By Amber Nabors
Lake Trafford in Collier County recently received national recognition for its resurging bass fishery, made possible by ongoing restoration projects. Highlighted in the July/August issue of Bassmaster magazine, 1,500-acre Lake Trafford has overcome a history ridden with devastating fish kills and unhealthy habitat to boast quality populations of black crappie (speckled perch) and largemouth bass, all thanks to a partnership between the determined citizens of Collier County, the South Florida Water Management District, Big Cypress Basin and the Florida Fish and Wildlife Conservation Commission (FWC).
“Lake Trafford is an important resource for boating, fishing and wildlife viewing,” said Barron Moody, regional administrator for the FWC’s Division of Freshwater Fisheries Management. “One of the FWC’s primary goals in the restoration of Lake Trafford was to create healthy habitat for Florida’s fish and wildlife resources, which in turn has generated more recreational opportunities for anglers and outdoor enthusiasts.”
Historically, Lake Trafford suffered from excessive algal blooms and frequent fish kills. These detrimental algal blooms were fueled by a thick layer of muck created from a buildup of detritus, or dead plant material, at the bottom of the lake. The SFWMD and the FWC provided $15 million to dredge millions of yards of muck from the lake, which allowed beneficial plants to expand, improving habitat for fish and wildlife.
Following dredging, the FWC stocked the lake with more than 500,000 largemouth bass fingerlings produced at the Florida Bass Conservation Center at the Richloam Hatchery, and planted approximately 75,000 bulrush plants to provide healthy habitat for the fingerlings. Future plans for supporting the long-term health of Lake Trafford include reestablishing native submerged aquatic vegetation, controlling nutrient runoff, managing the growth of exotic vegetation and monitoring the continued recovery of the lake’s fish and wildlife populations.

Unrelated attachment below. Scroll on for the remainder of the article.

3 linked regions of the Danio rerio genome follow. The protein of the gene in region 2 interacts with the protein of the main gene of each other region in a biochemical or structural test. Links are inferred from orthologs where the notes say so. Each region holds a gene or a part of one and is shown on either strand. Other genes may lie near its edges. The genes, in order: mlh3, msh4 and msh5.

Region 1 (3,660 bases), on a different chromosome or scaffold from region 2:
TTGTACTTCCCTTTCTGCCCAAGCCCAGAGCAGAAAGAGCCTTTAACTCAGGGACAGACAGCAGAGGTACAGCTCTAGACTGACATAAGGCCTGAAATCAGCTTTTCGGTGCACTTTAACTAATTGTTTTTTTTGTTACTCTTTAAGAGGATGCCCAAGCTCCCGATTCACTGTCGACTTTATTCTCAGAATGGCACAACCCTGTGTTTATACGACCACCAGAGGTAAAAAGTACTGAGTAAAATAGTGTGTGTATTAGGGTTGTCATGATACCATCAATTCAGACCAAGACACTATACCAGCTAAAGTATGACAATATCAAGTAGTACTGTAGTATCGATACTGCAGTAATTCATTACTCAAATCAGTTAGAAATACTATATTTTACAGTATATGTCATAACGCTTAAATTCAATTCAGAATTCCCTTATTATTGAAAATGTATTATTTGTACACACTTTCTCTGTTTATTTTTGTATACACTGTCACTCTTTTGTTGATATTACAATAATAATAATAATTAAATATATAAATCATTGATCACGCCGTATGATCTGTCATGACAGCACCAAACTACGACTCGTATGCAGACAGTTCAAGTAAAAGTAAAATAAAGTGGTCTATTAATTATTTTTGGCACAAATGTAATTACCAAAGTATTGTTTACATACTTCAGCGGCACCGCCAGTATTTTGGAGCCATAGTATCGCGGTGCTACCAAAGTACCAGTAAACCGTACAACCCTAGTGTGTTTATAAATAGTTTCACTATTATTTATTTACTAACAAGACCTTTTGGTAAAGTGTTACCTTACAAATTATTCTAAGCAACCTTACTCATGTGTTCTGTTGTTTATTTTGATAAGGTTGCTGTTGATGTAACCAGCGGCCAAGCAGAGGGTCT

Bassmaster magazine is published by the Bass Anglers Sportsman Society, the nation’s largest bass fishing organization, and annually lists its top “100 Best Bass Lakes” in the United States. Bassmaster staff review data provided by fish and wildlife agencies, results from bass tournaments, opinions from professional anglers and other data to determine their ranking.
Florida had the second most lakes on the“100 Best Bass Lakes” list with Lake Okeechobee, Lake Tohopekaliga, Rodman Reservoir, St. Johns River, Lake Istokpoga, Lake Rousseau and north Florida’s Lake Seminole. For the second year, Bassmaster staff also used the FWC’s TrophyCatch database for their evaluation. TrophyCatch is a partnership between biologists, anglers and fishing industry giants such as Bass Pro Shops used to document the catch-and-release of bass weighing 8 pounds or more in Florida. In order to be eligible for prizes, anglers are required to submit photos of their catch, showing its weight on a scale, before releasing the fish back into the water. The FWC’s biologists use TrophyCatch data for bass research, better management of Florida bass fisheries and to promote the catch-and-release of trophy bass.
During the Bassmaster’s top “100 Best Bass Lakes” selection process, Lake Trafford received significant consideration and Bassmaster staff were impressed when they learned the story of the lake’s rebirth and how it gained its reputation as an excellent bass fishery. While not included in the top 100 list, Bassmaster published an editorial that praised citizen-driven restoration efforts and crowned Trafford as the “101st best bass lake.”
“I am so very proud that Bassmaster highlighted the dedicated efforts of our local citizens to raise support for Lake Trafford,” said Liesa Priddy, Collier County resident and FWC Commissioner. “The grassroots effort made by Collier County community members is what brought us to this pivotal moment for the health of Lake Trafford and the creation of this vibrant fishery.”
Priddy credits concerned and motivated citizens like Ski Olesky, owner of Lake Trafford Marina. “The movement to build support for Trafford restoration would not have happened if not for Ski and his late wife Annie,” said Priddy.
Today, Olesky runs airboat tours on the lake, educating visitors about the lake’s abundant fish and wildlife species with a powerful message that conservation is everyone’s responsibility and that ordinary citizens can make a huge impact.
“Fishing at Lake Trafford is great—and improving every year,” said Olesky. “I’m looking forward to the lake being back to one of the very best bass fishing spots in the state, thanks to the good work done by the FWC, SFWMD and Collier County residents. This lake’s success has truly been a partnership effort.”